How a Monthly Meeting Keeps You on Track


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The last two meetings I introduced from the agile software development domain:

  • The Daily Huddle, which is the daily meeting for communication and information within the team
  • A very rigid, structured, always-the-same weekly meeting, which replaces the standard jour fixe.

There are several other meetings, of course, like an annual meeting—which I’ll talk about next time—where we talk about strategy, and also a meeting that I have monthly.

The So-Called Monthly Meeting

In addition to the Daily and the Weekly, I would like to introduce another meeting I always have. Of course, if I am new to a team, I do not introduce all of the new meeting formats at once. However, after a couple of weeks, I always add something new from Daily to weekly to monthly and so on.

When introducing a lengthy meeting, as with other new stuff, I always hear the same excuses:

  • We can’t afford that.
  • It costs a lot of money. I can’t leave my team alone.
  • I can’t get out of the operational business.
  • You have no idea how much work there is here.

I’m usually strict about having my meetings.

Before you contradict me here—I can well understand that you will say: “No, we already have enough meetings”—let me break it down for you! The focus of an Annual Meeting is on setting the strategy and focus of the Dailies. On the other hand, the Weekly is on operational execution of the work. That leaves the focus of a Monthly Meeting: learning.

Your team, especially if they are leaders themselves, need to learn, too.

This is an opportunity for the leadership team, i.e., the top-level, to pass on its ideas, content, and DNA to the next level, for example, to the team leaders.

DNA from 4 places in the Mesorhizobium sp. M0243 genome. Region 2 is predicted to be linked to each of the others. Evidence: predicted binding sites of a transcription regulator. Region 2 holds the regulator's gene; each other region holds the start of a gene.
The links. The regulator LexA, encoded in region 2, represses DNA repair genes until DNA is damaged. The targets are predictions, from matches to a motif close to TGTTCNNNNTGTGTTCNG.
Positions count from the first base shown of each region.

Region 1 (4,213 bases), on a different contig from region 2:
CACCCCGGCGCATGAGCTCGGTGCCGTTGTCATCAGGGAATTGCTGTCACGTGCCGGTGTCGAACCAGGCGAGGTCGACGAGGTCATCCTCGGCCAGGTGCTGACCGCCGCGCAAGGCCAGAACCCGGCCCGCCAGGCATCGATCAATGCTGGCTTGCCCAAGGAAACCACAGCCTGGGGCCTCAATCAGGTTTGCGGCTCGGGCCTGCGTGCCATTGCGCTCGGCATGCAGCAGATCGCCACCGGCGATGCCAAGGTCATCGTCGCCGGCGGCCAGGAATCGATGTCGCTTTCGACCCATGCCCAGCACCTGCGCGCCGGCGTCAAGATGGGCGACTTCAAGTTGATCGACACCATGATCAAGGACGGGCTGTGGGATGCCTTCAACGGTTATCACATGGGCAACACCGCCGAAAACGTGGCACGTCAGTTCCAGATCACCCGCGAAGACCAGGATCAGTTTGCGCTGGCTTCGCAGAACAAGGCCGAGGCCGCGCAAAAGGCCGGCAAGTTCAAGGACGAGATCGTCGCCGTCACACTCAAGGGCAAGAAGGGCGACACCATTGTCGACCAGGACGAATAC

Actually, four hours should be enough for the Monthly Meeting. However, in practice, we often went so far that we usually needed an entire day. If the cadence was then only every six weeks and not every month, we even stayed overnight.

It’s good if you can bring the extended management, including your executives’ managers, into this meeting as well.

In the Monthly Meeting, you can review the progress of individuals, but also of the whole:

  • You can see if the priorities that the individual areas have set for themselves have been met.
  • You can check the numbers and the achievement of goals in detail.
  • You can discuss what works and what doesn’t from a process point of view.
  • And since the entire management team is present, you can make all the necessary adjustments.

The Monthly Meeting is also the time to do a couple of hours of training. That can be team-building or problem-solving. That can also be presentation training.

But I also have to learn, and I am part of the team.

As a manager, I’ve always found a way to peel money from the budget to hire outside trainers. Why? Because I’m part of the team, too. 

If I now had to organize and moderate the whole thing as the top executive, it would not only be very exhausting; I simply wouldn’t be part of the team. I would have to focus on running the workshop and the learning exercise.